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Q: What is contact dermatitis?

Posted July 16, 2014 in Advice Column, Grimes

A: Now that summer is in full swing, we are getting out to enjoy the outdoors. As a result, there is an increased exposure to common plants such as poison ivy and poison oak. These plants are very common to our local area. They typically appear as simple weeds growing from one half to two feet tall or as simple vines growing up along trees or other structures.

The symptoms of contact dermatitis usually develop within a couple of days following the direct exposure to the plant. The area which comes in direct contact with the plant will become red and swollen, followed by the development of small blisters. These will typically be arranged in a linear distribution on the exposed areas. There will typically be moderate to severe itching associated with the rash. Most cases of contact dermatitis can be managed with simple, over-the-counter treatments such as hydrocortisone, calamine and oral Benadryl. The symptoms may last for as long as two to three weeks. In severe cases, such as when there are large areas of the body involved or when it involves the face or genital areas, it may require treatment with a steroid shot followed by oral steroids. It is very important to wash the clothing or other items which may have come in contact with the plants.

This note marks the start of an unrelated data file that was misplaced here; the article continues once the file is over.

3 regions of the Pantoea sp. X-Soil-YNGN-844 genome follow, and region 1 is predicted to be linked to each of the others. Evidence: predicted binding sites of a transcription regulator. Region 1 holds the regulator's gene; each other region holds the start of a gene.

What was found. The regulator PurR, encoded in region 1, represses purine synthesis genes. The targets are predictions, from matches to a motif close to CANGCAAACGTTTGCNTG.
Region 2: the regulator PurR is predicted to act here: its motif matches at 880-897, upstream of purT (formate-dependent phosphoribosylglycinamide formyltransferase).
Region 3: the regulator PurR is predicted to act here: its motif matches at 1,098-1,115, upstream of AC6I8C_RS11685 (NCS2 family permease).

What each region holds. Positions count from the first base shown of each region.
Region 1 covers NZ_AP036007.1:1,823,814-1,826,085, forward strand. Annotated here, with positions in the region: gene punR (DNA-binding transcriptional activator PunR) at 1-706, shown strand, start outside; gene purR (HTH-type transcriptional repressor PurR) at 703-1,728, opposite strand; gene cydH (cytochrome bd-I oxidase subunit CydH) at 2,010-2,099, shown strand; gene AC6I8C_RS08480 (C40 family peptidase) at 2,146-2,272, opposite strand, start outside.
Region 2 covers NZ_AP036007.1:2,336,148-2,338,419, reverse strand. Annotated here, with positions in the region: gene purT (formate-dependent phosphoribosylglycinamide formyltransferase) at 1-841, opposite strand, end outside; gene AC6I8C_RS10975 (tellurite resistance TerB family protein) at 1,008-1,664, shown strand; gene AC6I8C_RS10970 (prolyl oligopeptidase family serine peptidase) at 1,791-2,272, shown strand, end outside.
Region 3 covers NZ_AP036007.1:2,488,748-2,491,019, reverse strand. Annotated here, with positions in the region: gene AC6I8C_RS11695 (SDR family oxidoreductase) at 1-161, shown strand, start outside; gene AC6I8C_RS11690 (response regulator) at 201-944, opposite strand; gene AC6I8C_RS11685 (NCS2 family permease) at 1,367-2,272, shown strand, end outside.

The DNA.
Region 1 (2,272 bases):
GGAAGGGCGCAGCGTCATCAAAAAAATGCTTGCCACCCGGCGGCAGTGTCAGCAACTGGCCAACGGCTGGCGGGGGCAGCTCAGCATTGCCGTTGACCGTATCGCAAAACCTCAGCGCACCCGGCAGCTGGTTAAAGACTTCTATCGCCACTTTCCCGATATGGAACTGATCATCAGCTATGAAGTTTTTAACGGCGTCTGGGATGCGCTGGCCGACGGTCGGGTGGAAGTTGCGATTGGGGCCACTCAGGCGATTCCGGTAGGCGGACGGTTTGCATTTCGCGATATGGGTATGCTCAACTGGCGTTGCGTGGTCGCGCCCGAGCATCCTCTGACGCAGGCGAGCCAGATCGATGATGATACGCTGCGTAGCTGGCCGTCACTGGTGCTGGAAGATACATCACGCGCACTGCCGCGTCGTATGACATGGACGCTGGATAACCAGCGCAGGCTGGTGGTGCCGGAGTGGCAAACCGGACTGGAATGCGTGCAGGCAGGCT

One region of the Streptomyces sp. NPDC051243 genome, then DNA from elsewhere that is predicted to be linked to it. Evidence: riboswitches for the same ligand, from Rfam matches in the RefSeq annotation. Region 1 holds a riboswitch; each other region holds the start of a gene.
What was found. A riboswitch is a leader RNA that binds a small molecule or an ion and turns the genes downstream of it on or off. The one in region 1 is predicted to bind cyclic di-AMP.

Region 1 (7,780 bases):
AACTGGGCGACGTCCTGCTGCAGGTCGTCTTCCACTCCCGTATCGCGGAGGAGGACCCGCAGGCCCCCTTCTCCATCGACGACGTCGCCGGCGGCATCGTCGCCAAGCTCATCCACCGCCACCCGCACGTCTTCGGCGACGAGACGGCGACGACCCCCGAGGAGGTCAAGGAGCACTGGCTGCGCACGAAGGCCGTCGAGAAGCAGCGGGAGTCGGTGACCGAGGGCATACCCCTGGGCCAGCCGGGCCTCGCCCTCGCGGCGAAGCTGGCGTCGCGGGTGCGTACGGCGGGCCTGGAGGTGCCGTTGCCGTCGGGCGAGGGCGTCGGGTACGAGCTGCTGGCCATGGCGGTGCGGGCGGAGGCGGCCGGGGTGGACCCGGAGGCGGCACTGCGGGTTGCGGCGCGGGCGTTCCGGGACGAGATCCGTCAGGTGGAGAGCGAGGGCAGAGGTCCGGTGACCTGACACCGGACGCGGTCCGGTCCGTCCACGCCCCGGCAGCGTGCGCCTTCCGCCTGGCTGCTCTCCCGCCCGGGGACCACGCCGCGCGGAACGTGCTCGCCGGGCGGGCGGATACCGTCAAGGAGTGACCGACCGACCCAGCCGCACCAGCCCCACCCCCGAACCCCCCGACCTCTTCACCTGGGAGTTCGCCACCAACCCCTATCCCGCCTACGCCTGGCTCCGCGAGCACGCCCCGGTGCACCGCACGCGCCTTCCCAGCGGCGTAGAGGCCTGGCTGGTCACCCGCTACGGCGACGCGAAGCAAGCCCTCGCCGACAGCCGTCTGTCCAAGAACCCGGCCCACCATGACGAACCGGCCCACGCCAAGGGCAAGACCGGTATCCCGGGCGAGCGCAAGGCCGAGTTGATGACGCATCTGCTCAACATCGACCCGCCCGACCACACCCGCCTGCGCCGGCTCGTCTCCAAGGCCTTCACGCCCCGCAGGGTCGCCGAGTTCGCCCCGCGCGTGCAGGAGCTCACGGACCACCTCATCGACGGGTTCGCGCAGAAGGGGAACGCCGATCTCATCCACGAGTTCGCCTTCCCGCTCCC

Information provided by Carin A. Bejarno, A.R.N.P., UnityPoint Grimes, 101 S.E. Destination Drive, 986-4524.

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